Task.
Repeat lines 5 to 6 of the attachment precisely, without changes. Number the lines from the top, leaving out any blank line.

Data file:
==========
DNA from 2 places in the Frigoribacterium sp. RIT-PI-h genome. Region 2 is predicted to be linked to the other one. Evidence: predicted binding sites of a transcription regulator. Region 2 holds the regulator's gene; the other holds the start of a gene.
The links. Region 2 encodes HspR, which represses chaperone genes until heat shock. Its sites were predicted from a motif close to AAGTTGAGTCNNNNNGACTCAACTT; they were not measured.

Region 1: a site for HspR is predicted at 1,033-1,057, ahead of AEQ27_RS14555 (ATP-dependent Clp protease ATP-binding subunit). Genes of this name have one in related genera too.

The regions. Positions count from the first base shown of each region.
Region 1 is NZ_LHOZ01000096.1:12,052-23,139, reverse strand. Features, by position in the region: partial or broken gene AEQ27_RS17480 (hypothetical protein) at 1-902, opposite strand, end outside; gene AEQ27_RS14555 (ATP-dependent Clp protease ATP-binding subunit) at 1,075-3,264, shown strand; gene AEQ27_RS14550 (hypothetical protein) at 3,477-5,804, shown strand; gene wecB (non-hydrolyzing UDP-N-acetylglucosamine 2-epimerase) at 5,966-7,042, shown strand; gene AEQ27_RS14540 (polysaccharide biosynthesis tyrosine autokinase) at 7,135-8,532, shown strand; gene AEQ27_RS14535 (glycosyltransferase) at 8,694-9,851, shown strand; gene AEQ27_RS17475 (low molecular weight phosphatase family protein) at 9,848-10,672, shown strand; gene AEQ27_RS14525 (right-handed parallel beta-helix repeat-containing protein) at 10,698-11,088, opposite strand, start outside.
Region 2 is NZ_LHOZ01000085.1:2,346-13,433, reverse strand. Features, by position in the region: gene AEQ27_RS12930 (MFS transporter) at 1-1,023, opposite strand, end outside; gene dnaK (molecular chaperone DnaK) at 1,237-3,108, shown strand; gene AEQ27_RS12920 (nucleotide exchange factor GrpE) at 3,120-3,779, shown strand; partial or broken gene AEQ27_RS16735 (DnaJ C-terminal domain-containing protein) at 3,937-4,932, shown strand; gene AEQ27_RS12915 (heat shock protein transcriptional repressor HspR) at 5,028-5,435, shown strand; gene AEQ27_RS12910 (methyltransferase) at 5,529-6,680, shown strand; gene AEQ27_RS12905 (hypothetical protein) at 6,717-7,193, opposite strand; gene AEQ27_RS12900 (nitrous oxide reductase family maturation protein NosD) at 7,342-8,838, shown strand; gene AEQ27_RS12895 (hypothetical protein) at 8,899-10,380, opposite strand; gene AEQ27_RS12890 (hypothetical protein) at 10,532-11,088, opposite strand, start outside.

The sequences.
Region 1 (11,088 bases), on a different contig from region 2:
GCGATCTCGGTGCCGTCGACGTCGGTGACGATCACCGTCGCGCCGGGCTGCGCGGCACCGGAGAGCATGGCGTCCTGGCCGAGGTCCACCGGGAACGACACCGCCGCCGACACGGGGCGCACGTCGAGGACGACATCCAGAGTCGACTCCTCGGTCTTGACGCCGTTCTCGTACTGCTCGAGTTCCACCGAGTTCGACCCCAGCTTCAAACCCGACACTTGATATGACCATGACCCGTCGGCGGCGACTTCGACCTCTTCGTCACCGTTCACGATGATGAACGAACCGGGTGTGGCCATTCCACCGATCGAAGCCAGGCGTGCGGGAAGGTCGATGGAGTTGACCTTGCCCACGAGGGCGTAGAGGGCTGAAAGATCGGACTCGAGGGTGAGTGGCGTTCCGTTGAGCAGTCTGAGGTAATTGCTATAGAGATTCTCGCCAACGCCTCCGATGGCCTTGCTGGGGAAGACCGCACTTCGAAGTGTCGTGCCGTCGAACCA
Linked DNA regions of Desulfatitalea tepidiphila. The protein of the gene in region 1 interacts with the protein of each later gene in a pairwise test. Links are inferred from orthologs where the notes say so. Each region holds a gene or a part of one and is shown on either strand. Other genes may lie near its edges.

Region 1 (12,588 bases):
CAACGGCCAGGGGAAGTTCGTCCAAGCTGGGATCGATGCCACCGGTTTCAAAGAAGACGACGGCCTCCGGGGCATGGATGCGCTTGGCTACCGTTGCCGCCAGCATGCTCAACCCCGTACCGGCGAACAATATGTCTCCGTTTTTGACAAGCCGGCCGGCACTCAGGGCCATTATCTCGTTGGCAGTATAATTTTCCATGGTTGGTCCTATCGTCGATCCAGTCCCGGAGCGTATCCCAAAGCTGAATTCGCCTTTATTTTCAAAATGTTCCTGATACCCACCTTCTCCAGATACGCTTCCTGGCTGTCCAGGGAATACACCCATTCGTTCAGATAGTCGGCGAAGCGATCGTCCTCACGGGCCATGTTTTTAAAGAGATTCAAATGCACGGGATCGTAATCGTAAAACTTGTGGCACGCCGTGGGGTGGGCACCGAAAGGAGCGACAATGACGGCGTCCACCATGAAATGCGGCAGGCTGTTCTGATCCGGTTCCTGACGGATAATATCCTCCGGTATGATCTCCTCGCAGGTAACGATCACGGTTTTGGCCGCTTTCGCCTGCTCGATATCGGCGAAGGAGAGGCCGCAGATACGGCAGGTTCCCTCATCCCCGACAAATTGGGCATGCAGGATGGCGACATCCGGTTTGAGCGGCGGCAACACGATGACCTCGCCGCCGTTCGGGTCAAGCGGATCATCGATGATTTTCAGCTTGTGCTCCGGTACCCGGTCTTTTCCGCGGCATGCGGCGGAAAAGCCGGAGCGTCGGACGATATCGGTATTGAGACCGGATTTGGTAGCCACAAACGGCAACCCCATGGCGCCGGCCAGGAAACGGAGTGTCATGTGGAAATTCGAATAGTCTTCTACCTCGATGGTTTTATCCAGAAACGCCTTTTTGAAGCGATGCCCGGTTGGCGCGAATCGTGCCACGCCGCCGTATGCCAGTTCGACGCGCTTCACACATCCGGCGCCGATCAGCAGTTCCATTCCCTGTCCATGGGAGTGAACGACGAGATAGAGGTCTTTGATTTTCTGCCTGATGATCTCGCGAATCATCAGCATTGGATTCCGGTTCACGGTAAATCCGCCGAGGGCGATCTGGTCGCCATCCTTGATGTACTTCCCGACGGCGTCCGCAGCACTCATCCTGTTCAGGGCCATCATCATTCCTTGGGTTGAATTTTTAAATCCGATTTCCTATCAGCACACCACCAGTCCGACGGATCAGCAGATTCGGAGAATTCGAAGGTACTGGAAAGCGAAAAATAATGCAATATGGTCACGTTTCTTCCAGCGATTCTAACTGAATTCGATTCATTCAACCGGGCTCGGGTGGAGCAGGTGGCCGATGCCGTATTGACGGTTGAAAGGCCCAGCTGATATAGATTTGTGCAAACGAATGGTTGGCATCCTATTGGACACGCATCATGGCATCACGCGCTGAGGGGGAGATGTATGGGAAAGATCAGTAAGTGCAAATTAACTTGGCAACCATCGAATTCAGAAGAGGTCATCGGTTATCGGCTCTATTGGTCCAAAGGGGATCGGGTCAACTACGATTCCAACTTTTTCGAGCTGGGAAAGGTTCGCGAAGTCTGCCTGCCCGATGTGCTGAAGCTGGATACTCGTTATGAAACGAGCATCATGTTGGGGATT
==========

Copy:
Region 1 is NZ_LHOZ01000096.1:12,052-23,139, reverse strand. Features, by position in the region: partial or broken gene AEQ27_RS17480 (hypothetical protein) at 1-902, opposite strand, end outside; gene AEQ27_RS14555 (ATP-dependent Clp protease ATP-binding subunit) at 1,075-3,264, shown strand; gene AEQ27_RS14550 (hypothetical protein) at 3,477-5,804, shown strand; gene wecB (non-hydrolyzing UDP-N-acetylglucosamine 2-epimerase) at 5,966-7,042, shown strand; gene AEQ27_RS14540 (polysaccharide biosynthesis tyrosine autokinase) at 7,135-8,532, shown strand; gene AEQ27_RS14535 (glycosyltransferase) at 8,694-9,851, shown strand; gene AEQ27_RS17475 (low molecular weight phosphatase family protein) at 9,848-10,672, shown strand; gene AEQ27_RS14525 (right-handed parallel beta-helix repeat-containing protein) at 10,698-11,088, opposite strand, start outside.
Region 2 is NZ_LHOZ01000085.1:2,346-13,433, reverse strand. Features, by position in the region: gene AEQ27_RS12930 (MFS transporter) at 1-1,023, opposite strand, end outside; gene dnaK (molecular chaperone DnaK) at 1,237-3,108, shown strand; gene AEQ27_RS12920 (nucleotide exchange factor GrpE) at 3,120-3,779, shown strand; partial or broken gene AEQ27_RS16735 (DnaJ C-terminal domain-containing protein) at 3,937-4,932, shown strand; gene AEQ27_RS12915 (heat shock protein transcriptional repressor HspR) at 5,028-5,435, shown strand; gene AEQ27_RS12910 (methyltransferase) at 5,529-6,680, shown strand; gene AEQ27_RS12905 (hypothetical protein) at 6,717-7,193, opposite strand; gene AEQ27_RS12900 (nitrous oxide reductase family maturation protein NosD) at 7,342-8,838, shown strand; gene AEQ27_RS12895 (hypothetical protein) at 8,899-10,380, opposite strand; gene AEQ27_RS12890 (hypothetical protein) at 10,532-11,088, opposite strand, start outside.